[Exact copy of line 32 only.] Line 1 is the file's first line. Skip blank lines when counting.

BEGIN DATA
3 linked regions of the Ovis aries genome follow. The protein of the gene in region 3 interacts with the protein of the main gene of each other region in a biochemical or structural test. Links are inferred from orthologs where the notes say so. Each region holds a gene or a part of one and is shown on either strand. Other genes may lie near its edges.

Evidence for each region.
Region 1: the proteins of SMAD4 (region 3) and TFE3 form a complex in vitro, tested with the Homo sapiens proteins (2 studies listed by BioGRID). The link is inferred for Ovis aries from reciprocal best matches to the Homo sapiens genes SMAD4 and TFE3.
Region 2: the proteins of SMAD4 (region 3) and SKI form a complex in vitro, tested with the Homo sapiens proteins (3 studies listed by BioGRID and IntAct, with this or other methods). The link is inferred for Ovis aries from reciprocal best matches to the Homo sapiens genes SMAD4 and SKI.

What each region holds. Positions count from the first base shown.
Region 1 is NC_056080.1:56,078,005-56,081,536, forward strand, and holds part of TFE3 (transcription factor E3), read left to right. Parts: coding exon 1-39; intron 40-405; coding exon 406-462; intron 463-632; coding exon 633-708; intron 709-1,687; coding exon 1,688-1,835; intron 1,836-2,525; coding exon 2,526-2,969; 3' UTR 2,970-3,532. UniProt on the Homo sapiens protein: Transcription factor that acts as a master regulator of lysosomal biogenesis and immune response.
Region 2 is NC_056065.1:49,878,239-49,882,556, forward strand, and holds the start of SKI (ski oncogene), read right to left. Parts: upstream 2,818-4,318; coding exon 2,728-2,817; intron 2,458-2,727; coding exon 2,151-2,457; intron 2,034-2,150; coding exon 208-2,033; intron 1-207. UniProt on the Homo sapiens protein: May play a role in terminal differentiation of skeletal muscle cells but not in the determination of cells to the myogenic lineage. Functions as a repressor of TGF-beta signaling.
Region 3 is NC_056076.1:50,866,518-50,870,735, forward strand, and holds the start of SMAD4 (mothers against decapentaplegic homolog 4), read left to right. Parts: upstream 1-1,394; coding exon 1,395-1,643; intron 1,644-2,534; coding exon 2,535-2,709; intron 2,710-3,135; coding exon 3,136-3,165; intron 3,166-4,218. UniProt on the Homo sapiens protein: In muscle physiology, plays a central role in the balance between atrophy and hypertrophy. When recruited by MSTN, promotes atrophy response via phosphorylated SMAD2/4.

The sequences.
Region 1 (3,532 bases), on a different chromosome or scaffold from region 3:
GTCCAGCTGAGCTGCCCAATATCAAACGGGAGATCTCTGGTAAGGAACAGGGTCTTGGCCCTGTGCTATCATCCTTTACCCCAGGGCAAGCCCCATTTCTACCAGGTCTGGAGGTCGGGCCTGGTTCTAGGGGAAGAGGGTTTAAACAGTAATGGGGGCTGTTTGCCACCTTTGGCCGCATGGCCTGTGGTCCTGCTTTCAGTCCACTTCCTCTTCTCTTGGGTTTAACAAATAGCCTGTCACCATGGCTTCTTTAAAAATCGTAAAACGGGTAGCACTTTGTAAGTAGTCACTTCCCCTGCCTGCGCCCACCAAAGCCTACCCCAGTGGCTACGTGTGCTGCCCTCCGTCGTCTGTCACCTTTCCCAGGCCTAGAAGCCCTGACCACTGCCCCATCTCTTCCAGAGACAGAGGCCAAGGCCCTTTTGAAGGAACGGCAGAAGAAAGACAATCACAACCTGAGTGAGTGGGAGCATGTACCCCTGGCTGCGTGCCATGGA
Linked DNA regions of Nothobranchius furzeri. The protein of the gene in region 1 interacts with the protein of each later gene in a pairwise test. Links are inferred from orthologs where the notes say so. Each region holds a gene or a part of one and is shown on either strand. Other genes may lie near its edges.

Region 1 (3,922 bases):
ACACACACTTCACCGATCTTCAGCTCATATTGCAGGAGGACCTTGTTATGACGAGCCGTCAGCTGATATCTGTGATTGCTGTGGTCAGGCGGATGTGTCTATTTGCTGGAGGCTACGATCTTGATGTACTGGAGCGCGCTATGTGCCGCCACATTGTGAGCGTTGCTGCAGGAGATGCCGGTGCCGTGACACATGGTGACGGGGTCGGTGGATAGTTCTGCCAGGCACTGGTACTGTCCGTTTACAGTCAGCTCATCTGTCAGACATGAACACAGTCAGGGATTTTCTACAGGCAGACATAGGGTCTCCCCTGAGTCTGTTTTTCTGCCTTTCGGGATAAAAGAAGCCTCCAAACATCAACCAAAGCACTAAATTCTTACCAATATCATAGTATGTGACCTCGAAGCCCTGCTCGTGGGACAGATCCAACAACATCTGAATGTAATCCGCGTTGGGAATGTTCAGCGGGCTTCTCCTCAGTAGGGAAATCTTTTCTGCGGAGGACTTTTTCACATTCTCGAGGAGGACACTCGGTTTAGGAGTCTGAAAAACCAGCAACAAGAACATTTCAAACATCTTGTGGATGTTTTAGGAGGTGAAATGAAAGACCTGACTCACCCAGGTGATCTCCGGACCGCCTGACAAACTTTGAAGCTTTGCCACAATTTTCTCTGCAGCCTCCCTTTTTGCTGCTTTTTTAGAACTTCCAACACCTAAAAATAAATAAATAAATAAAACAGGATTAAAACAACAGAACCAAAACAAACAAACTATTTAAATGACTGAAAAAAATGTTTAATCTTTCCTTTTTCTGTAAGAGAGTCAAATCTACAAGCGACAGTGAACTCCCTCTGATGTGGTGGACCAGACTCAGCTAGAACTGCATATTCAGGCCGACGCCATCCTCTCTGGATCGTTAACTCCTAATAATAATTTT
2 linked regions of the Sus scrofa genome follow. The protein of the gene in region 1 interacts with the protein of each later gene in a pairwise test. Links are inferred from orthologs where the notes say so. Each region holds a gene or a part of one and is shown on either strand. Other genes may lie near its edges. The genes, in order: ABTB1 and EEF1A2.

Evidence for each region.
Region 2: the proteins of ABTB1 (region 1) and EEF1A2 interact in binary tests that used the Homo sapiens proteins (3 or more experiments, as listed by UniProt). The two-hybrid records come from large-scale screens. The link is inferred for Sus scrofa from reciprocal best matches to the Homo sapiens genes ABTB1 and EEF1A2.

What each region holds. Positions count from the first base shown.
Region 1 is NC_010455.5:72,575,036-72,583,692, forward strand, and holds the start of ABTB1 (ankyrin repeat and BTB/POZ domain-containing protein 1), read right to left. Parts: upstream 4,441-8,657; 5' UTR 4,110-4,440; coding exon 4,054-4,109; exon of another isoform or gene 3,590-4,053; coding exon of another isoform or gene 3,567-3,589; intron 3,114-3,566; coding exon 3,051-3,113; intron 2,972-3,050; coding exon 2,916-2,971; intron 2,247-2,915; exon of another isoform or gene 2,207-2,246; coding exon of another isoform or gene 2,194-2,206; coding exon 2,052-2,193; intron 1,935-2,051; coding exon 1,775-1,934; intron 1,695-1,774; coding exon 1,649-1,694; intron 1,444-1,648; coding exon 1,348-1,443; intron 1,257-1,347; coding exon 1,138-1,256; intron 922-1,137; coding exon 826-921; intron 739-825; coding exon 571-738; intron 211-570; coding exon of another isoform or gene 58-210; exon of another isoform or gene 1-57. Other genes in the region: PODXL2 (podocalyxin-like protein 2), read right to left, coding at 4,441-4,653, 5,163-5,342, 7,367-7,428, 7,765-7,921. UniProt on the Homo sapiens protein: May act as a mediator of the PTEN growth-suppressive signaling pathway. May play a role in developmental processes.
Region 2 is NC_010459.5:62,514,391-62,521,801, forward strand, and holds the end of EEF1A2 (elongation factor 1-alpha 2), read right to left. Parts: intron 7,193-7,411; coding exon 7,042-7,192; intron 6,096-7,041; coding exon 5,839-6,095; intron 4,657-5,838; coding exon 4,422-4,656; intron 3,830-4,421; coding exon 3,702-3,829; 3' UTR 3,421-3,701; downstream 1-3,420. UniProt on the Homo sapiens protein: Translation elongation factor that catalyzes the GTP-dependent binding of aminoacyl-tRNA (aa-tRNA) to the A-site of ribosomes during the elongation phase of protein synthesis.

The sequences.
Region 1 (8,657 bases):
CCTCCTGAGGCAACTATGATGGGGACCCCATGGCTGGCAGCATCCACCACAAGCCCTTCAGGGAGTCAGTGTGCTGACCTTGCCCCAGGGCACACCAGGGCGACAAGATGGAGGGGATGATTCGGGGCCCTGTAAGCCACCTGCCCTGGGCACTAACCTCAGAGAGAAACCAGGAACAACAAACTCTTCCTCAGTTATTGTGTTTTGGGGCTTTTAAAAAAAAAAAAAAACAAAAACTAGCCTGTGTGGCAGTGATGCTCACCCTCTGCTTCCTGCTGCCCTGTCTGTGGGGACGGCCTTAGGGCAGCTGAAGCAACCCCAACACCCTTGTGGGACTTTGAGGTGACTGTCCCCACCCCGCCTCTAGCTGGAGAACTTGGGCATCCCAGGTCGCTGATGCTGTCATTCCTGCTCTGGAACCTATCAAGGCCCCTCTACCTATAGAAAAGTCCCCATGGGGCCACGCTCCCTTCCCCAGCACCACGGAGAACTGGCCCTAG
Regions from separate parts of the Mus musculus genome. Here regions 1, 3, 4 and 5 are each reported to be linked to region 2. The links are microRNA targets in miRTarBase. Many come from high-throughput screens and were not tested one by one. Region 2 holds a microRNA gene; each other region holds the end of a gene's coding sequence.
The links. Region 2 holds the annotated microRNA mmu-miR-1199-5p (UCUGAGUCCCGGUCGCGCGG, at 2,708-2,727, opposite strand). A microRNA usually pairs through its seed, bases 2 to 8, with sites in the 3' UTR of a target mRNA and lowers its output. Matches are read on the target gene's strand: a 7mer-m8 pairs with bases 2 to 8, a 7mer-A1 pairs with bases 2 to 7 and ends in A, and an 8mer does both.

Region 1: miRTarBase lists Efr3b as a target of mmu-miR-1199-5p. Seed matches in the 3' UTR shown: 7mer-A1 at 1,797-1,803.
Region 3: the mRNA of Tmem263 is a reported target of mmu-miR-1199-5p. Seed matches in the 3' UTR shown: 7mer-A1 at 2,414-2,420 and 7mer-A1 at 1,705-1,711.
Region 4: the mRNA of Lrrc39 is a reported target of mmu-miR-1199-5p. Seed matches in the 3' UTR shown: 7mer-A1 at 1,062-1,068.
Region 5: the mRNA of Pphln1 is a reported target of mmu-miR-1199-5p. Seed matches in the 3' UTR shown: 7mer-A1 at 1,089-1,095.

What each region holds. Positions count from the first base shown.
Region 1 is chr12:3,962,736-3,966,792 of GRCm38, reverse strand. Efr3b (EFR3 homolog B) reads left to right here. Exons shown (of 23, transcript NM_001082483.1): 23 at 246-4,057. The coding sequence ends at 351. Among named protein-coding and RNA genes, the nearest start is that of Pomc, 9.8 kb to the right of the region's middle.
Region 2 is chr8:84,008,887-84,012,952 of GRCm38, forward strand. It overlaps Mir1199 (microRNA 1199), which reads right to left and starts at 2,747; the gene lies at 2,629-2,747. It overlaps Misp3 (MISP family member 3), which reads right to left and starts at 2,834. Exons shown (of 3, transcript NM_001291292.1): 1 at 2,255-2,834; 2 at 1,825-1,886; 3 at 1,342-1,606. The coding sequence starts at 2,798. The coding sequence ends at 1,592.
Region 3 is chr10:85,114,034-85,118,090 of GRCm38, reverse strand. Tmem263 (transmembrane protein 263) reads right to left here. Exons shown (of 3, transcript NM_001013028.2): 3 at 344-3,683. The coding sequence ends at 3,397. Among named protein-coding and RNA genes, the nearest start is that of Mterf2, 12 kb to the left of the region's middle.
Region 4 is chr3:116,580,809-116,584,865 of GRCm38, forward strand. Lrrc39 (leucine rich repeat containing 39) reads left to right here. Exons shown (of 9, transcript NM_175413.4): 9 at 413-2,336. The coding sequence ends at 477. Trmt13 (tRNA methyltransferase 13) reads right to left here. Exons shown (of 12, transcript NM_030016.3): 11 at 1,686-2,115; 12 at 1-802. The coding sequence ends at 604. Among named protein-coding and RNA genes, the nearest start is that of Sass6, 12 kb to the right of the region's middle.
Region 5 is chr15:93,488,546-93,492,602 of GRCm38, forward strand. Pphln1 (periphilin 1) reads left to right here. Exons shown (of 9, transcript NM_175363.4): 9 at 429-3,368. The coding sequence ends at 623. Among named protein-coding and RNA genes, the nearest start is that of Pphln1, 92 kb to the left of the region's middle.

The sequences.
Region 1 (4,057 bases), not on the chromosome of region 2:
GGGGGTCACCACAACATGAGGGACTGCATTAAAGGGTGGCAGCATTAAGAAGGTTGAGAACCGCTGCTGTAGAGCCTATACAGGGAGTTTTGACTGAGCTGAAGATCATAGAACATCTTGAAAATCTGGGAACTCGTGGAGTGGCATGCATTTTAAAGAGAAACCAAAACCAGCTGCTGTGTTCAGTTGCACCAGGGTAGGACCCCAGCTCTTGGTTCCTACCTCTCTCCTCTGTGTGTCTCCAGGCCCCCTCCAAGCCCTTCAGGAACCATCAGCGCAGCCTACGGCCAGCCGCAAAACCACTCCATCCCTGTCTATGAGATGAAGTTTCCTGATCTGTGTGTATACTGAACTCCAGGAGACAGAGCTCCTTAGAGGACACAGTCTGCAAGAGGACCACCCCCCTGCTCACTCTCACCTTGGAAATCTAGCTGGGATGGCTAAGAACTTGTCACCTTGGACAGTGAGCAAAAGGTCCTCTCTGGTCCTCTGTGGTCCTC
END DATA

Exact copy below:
Region 2 is chr8:84,008,887-84,012,952 of GRCm38, forward strand. It overlaps Mir1199 (microRNA 1199), which reads right to left and starts at 2,747; the gene lies at 2,629-2,747. It overlaps Misp3 (MISP family member 3), which reads right to left and starts at 2,834. Exons shown (of 3, transcript NM_001291292.1): 1 at 2,255-2,834; 2 at 1,825-1,886; 3 at 1,342-1,606. The coding sequence starts at 2,798. The coding sequence ends at 1,592.